Gemstone Grading Brilliance/Internal Luster

Brilliance is sometimes called “Internal Luster”. The brilliance of precious gems is an often neglected factor in colored gem grading. And that’s strange, because the brilliance in a gemstone is probably the single most important element.

Besides being a significant contributor to a gem’s beauty and appeal, observing flashes of brilliance is extremely important as a signal of other characteristics.

For in those flashes of brilliance we see the true huetone and saturation .. and even get a strong clue about clarity.

Observing Brilliance in Colored Gems

  • Hold the gem with tweezers and about 45 degrees to the light path
  • If the gem is not round, only half will normally show brilliancy in the illustrated orientation
  • First observe the lower half [Item 1] on [a] half of the gem
  • Rock the gem a few degrees to get the best play of brilliance
  • Note: When moved, the brilliancy flashes will seem to trade places with similar areas of extinction. That is perfectly normal.
  • Mentally estimate the total area of brilliance and extinction as a percentage for that half of the gem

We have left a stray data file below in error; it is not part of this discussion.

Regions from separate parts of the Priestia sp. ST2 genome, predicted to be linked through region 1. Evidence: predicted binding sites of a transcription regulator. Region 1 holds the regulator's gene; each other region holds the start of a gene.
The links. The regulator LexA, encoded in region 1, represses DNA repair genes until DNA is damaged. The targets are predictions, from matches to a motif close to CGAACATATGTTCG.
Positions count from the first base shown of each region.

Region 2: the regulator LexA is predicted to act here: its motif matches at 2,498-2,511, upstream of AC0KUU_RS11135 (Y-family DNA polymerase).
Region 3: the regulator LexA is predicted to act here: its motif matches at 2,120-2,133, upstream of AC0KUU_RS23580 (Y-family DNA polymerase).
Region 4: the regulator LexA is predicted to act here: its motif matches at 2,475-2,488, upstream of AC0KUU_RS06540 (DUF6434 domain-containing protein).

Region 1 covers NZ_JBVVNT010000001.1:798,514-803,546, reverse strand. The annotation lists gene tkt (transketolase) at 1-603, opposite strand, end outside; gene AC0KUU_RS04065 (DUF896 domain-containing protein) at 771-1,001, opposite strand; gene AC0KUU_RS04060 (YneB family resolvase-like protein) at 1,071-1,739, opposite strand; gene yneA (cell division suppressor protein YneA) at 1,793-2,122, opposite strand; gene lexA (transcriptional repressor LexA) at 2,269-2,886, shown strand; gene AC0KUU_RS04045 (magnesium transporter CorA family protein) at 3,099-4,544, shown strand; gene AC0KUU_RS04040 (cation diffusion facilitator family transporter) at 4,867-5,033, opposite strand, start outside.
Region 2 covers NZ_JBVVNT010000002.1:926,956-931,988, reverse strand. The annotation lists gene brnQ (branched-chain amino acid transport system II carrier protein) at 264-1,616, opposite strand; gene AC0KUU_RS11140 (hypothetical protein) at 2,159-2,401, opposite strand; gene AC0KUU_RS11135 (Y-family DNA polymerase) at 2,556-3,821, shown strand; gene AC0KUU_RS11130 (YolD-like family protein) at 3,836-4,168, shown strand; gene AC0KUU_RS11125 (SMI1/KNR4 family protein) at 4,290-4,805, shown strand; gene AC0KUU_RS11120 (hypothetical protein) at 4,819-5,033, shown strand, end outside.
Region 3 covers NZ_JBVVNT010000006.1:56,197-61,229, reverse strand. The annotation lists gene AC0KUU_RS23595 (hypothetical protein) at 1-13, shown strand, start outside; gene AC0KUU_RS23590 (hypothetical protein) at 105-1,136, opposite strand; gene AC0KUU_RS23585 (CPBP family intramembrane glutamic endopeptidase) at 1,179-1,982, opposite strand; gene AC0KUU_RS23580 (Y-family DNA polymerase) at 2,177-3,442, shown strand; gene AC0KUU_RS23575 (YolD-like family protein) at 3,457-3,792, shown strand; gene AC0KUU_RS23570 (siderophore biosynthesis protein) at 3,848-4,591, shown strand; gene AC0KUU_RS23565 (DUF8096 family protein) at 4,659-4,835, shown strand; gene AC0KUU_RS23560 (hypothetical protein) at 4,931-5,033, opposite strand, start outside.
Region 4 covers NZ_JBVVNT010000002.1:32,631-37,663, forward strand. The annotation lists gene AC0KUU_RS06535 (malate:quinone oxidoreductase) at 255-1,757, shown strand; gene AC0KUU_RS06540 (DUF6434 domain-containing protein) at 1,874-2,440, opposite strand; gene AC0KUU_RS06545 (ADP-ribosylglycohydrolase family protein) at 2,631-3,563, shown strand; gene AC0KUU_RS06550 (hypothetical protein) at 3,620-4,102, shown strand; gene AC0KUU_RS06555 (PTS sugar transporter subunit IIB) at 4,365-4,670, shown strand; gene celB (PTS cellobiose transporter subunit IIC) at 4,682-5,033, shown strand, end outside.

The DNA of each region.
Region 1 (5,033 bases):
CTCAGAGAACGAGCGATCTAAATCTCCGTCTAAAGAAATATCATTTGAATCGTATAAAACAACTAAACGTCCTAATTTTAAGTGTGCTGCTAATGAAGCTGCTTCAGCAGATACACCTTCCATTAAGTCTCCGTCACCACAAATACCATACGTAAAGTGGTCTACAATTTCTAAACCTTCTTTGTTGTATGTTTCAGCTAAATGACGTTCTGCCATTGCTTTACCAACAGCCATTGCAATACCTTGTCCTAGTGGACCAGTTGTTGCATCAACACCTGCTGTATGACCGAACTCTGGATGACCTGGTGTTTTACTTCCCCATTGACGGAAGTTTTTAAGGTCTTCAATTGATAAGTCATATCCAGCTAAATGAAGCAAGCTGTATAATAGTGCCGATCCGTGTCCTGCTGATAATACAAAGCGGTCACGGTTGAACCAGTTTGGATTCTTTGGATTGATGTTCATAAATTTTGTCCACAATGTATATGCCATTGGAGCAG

• Caution: Don’t rock the gem more than about 15% or the entire gem will appear washed out
  • Exclude any areas of the gem (table and crown) that never show brilliance
  • Rotate the gem 180 degrees and repeat the procedure [Item 2] on [b] that is now the lower portion of the gem
  • Rock the gem slightly to find the maximum % of brilliance
  • Estimate the percentage for that half of the gem
  • Average the two percentages to get a total percentage of brilliancy

Round gems are easier to grade for brilliance. One observation is normally sufficient to establish a percentage of brilliance.

If 100% of the gem shows brilliancy in both positions when rocked it is considered 100% brilliant

Note: A gem can never show 100% brilliancy in all areas at the same time

Germstone Brilliance Signals

  • Fuzziness – an indication that a precious gem is heavily included which tends to diffuse the transmission of light
  • Dead areas are due to the masking of light transmission and indicate inclusions
  • Dimness or limited transparency, again, indicates inclusions
  • Weakness of points of brilliance in a clean stone usually indicates a poorly proportioned gem
  • Imbalance in the areas of brilliance in a clean stone normally indicates poor symmetry

Grading Points for Gem Brilliance

Make an estimate of the total area that shows brilliance and assign a number grade based on that percentage. Example. If half the stone is brilliant, that equated to 50%, so assign a preliminary grade of 5.

  • 10% = 1, 20% = 2, 30% = 3, 40% = 4, 50% = 5, 60% = 6, 70% = 7, 80% = 8, 90% = 9, 100% = 10
  • Deduct 1 if the brilliancy areas are not crisp
  • Deduct 1 if the brilliancy areas are unbalanced
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